• A nerd overspecializes in their field. They know a lot about their favorite topic, are always interested in learning more, and are prone to making overly pedantic arguments and distinctions.
  • Neither "nerd" nor "geek" is inherently referring to technological skills, although it is often implicitly understood to be the case.

Note: Those who do are neither a nerd nor a geek would probably call me a geek for distinguishing between nerds and geeks. But they'd be wrong, distinguishing between nerds and geeks makes me a nerd, not a geek ;)

That doesn't mean that someone can't be both at the same time. If someone is talking in-depth about his favorite topic and not noticing (or caring) that no one is interested in what they are talking about, then they are being a nerd (showing excessively deep knowledge) and a geek (making a social interaction awkward) at the same time.

Some examples:

  • The guy who shows up to work dressed as Darth Vader on Star Wars day ("May the fourth" be with you) is a geek.
  • The guy who knows the etymological origins of the proverb you just used is a nerd.
  • The guy who tells you that Alderaan is actually a dwarf planet when observing its gravity well is a nerd (for knowing this piece of trivia), and could also be considered a geek (e.g. if they are explaining it to someone who clearly doesn't care about Star Wars).

I've also stumbled upon a blog post that describes it better than I'm able to/

  • Nerd - intelligent, industrious, understands things

In a general sense, nerds can be from all different backgrounds. But I think that they can generally be described as someone who is willing to study and do the work in order to learn the stuff. I’m not quite sure that someone who is naturally gifted with intelligence but who doesn’t utilize it can be categorized as a nerd. No, I take that back. They cannot be categorized as a nerd. They’re just smart and lazy. Really, how much worse can you get? I think that most people would rather be dumb and hard-working than smart and lazy.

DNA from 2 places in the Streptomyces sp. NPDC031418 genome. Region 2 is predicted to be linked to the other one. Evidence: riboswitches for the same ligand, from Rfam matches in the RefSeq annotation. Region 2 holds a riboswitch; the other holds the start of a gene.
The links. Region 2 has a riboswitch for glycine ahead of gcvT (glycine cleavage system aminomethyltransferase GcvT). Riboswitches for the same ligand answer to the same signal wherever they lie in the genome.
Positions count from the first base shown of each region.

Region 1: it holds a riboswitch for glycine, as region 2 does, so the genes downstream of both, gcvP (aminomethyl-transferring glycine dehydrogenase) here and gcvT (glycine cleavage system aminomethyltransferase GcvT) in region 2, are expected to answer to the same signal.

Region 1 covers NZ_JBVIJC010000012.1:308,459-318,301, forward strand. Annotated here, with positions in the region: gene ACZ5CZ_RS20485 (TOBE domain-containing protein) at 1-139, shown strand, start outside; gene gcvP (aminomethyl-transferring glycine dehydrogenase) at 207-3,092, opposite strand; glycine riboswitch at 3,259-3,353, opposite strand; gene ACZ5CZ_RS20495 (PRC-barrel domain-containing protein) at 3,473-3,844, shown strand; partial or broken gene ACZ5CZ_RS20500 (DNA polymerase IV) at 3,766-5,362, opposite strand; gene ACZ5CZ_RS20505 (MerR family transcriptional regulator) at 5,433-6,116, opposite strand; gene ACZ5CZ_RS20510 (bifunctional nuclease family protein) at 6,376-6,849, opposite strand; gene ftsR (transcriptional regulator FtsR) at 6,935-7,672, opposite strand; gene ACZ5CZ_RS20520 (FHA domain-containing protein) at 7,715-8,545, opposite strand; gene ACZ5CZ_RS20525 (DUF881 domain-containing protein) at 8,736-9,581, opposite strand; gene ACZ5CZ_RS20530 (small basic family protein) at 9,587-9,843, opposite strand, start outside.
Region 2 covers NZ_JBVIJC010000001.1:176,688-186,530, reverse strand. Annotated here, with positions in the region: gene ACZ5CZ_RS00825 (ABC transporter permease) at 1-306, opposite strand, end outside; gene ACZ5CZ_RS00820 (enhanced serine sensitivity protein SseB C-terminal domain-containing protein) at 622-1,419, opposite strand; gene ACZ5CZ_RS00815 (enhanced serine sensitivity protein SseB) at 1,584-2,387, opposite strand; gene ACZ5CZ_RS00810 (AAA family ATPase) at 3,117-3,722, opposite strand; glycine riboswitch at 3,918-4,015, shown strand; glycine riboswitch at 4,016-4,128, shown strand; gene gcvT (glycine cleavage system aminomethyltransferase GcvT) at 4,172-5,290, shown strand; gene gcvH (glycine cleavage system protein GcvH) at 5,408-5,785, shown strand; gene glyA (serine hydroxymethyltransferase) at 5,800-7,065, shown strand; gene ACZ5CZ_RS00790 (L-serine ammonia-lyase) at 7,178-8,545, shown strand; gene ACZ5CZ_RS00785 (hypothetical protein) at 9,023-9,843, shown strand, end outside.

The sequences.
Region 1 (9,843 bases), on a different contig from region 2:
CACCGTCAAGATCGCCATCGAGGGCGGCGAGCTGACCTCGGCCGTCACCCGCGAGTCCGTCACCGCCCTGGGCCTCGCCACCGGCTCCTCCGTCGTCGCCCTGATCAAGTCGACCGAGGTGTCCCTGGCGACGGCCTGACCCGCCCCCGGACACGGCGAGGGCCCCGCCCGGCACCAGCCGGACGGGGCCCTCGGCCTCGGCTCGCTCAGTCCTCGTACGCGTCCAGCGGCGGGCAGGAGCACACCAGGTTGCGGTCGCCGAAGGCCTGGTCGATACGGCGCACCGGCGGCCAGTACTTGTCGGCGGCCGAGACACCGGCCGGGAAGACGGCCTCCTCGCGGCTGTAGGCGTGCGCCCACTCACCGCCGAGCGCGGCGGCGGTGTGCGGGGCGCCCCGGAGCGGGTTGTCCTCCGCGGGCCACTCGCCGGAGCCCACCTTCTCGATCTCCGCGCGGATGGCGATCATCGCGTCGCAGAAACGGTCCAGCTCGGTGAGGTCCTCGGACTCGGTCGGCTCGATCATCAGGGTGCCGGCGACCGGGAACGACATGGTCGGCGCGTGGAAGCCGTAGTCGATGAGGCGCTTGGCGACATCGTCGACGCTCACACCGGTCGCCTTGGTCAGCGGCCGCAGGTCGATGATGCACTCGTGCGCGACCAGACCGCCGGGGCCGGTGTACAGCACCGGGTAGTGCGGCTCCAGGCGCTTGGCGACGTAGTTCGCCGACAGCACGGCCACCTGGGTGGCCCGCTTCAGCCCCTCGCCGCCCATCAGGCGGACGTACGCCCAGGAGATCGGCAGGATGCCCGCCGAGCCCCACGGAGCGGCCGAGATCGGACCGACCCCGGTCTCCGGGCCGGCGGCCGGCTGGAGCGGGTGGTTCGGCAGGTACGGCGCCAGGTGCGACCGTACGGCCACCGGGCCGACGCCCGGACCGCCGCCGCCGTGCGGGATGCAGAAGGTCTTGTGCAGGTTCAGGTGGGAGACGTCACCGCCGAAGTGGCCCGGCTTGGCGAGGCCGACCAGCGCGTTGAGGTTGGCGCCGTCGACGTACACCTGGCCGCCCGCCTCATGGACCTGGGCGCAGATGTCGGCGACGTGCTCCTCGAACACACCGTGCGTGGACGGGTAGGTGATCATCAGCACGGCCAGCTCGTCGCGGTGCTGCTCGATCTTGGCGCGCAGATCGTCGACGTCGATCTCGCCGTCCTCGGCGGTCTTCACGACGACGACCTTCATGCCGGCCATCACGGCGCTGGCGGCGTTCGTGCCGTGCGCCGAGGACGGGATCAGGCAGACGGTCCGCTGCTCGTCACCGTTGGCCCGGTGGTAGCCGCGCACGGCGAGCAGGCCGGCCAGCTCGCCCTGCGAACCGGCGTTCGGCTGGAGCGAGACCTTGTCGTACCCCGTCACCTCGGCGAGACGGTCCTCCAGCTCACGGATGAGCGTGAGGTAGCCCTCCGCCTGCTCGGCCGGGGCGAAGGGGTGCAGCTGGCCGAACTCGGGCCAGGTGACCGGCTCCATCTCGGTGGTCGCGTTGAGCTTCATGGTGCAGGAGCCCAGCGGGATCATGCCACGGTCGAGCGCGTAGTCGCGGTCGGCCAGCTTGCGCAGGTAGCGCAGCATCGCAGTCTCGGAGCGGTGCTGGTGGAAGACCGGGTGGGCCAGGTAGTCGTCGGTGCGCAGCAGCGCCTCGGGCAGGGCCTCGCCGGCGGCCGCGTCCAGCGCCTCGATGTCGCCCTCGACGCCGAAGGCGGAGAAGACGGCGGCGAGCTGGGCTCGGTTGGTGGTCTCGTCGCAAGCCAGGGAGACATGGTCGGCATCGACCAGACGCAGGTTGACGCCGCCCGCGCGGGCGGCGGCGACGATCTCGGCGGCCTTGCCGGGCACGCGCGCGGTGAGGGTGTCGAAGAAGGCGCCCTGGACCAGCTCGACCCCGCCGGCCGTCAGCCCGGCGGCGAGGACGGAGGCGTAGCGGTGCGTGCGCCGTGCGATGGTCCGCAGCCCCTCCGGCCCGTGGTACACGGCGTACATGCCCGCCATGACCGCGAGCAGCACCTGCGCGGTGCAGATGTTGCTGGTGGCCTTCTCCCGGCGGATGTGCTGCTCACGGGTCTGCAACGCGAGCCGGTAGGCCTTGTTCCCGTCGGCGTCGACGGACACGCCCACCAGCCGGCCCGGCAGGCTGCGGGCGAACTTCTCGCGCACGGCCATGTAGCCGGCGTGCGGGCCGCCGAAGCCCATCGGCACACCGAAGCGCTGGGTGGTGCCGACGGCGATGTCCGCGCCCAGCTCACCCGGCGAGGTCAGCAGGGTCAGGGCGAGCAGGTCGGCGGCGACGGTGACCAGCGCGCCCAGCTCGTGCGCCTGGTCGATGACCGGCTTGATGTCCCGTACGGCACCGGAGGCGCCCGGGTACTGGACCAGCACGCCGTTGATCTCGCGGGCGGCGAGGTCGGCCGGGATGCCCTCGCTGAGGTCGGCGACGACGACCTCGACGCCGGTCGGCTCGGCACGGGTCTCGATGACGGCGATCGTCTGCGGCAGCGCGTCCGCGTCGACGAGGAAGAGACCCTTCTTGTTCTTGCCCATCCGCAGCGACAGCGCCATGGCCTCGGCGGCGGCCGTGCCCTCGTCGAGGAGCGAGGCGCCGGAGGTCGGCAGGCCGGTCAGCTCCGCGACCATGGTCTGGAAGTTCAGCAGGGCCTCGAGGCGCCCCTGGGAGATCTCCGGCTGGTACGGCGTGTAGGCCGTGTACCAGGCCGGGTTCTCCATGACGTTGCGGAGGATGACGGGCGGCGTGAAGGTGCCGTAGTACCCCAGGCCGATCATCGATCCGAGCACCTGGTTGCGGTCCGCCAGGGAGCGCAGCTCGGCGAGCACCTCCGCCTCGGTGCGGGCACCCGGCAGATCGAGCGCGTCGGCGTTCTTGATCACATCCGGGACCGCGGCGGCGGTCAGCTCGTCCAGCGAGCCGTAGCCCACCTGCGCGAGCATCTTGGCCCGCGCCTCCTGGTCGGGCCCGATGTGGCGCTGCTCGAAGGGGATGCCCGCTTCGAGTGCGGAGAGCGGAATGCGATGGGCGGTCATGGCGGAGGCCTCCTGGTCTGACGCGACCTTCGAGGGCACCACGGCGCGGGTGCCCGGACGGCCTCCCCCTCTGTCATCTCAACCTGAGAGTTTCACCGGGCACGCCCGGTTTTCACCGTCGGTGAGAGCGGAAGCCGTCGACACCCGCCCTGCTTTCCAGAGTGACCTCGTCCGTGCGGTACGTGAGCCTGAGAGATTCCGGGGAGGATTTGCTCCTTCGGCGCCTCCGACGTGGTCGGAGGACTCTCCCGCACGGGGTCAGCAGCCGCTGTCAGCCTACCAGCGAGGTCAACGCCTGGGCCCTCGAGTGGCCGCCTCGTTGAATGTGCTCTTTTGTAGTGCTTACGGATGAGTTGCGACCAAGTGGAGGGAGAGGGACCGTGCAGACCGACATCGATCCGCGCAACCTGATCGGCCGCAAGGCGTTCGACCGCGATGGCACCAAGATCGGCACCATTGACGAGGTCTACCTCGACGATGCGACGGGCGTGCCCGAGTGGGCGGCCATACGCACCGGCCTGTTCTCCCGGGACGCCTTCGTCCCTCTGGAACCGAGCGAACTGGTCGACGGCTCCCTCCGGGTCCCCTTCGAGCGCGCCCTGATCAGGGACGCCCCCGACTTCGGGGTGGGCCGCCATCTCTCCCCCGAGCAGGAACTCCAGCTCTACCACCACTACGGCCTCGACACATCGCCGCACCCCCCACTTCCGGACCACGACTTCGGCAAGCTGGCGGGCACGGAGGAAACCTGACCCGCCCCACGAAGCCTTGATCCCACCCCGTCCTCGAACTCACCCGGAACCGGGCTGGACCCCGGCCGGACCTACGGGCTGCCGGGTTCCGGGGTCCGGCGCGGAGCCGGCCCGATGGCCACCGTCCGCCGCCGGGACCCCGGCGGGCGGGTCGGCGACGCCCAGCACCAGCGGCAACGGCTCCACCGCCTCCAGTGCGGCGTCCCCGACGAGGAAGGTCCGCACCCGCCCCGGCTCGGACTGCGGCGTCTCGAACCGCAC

Nerds can often be found in libraries, hunched over books, or wondering aloud about their surroundings. “Nerd” seems to be used most often in a complimentary way when describing others.

  • Geek - Interested in things that others are not interested in, know a lot about their interests, but usually do not understand underlying principles

So yes, geeks are the types of people that are not only interested in Star Trek, but who will also dress up to go to the premiere. They’ll also buy collector cards, read forums online, and read every single book about Star Trek. Obsess much? Yes they will. But you don’t know where the Klingon Galaxy is located relative to our current position in space, do you??

Geeks come in all shapes and sizes. Of course, those are usually the odd shapes and sizes. They are generally not as hard to spot as the nerds because of their disregard for what others think of them. Their clothes don’t match, and they might occasionally offend others with their insufficient personal hygiene.

  • @Jim: Love the addition, but disagree with it. Geeks are socially inept (yet that's the one trait they lack according to your diagram), and nerds are not always socially inept. A better definition, in my opinion, would be geek = obsession and social ineptitude, nerd = intelligence and obsession, and dorks and dweebs are notoriously dumb geeks. (But like I said, the definitions are highly subjective, I'm merely listing the one I see used most often) – Flater Oct 4 '17 at 15:55
  • Thank you guys! I added the context to the question to clarify why I was so descriptive with my original question. And thank you for distinguishing between nerds and geeks, I've been using the terms incorrectly. – Lea Oct 4 '17 at 16:09
  • @Flater I had the exact same opinion on that diagram. Nerd and Geek are very inaccurate in it. – Hank Oct 4 '17 at 16:28
  • 2
    I think the distinction between "nerd" and "geek" is highly localized, probably to the point where it's a primarily-opinion-based issue. Both "geek" and "nerd" have been reclaimed by various groups, and I don't think either necessarily requires any level of tech-savvy (one can be a "music nerd" or "literature geek"). The Geek Hierarchy may be illuminating. Personally, I've always thought that the key distinction was the level of enthusiasm for a particular topic: An enthusiast "geeks out on" or just "geeks" a topic. – 1006a Oct 4 '17 at 17:09